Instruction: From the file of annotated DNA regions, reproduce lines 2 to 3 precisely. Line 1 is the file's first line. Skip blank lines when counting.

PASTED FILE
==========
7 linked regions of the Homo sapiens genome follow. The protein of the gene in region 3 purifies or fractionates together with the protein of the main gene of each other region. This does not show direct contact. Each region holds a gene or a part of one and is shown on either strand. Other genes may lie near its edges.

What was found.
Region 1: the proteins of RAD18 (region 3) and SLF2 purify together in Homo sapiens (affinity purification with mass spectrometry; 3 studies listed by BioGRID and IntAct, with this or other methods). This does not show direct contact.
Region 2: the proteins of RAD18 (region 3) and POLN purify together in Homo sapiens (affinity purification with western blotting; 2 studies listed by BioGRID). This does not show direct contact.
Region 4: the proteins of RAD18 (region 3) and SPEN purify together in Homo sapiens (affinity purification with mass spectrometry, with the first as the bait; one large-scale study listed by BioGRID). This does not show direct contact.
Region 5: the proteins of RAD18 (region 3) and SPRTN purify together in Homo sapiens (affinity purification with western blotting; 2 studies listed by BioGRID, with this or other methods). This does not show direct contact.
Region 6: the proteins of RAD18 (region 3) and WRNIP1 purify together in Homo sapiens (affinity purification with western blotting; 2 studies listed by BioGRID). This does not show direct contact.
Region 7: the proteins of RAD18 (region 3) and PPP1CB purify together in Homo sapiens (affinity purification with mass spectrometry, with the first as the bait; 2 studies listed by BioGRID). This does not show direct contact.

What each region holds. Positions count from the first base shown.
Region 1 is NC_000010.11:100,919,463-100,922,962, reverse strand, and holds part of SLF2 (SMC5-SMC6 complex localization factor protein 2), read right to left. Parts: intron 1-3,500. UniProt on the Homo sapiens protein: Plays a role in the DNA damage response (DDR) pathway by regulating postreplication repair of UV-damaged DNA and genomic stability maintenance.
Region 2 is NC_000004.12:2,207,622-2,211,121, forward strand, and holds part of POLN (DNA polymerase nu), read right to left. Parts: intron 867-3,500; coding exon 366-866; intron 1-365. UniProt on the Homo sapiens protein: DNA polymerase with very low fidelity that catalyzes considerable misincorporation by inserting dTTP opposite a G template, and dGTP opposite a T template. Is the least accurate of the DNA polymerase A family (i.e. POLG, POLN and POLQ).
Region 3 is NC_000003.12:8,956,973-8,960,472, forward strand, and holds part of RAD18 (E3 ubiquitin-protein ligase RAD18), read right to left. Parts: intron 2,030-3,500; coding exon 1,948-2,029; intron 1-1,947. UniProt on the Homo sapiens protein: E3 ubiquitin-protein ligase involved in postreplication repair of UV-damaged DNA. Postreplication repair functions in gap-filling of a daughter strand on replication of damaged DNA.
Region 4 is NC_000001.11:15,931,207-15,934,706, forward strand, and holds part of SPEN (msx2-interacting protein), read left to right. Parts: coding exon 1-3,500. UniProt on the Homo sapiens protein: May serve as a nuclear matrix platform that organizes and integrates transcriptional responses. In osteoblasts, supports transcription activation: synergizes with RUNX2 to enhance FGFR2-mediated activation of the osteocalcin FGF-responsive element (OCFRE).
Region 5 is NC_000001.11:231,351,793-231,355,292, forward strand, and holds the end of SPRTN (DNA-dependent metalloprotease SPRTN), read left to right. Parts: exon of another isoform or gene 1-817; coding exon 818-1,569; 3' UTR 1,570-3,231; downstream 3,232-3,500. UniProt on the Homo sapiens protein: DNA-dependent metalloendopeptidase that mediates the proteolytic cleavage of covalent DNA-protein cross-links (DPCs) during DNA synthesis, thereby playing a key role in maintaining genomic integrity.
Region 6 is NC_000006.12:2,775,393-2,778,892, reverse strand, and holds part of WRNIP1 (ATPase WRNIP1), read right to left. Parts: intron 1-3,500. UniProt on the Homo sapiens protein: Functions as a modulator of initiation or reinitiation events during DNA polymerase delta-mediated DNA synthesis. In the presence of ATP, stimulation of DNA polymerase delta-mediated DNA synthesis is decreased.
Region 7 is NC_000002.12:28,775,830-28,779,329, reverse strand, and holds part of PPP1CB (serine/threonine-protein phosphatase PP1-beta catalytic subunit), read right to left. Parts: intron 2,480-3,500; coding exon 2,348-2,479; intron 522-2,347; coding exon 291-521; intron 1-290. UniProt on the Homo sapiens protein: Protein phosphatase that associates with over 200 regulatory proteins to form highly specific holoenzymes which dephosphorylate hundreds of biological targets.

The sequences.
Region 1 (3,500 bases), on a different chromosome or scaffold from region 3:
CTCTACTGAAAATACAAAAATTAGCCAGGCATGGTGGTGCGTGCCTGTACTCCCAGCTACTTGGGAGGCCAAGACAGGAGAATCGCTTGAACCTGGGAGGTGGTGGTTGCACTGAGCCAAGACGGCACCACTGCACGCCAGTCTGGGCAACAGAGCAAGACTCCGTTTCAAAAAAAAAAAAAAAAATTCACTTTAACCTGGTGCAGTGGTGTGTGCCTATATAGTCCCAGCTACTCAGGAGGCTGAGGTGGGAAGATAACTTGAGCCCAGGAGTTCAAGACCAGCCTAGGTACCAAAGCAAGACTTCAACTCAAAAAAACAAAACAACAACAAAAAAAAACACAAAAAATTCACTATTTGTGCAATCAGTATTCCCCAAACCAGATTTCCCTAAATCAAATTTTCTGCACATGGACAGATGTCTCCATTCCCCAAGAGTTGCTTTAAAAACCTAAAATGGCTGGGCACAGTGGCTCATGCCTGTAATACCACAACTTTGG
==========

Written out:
What was found.
Region 1: the proteins of RAD18 (region 3) and SLF2 purify together in Homo sapiens (affinity purification with mass spectrometry; 3 studies listed by BioGRID and IntAct, with this or other methods). This does not show direct contact.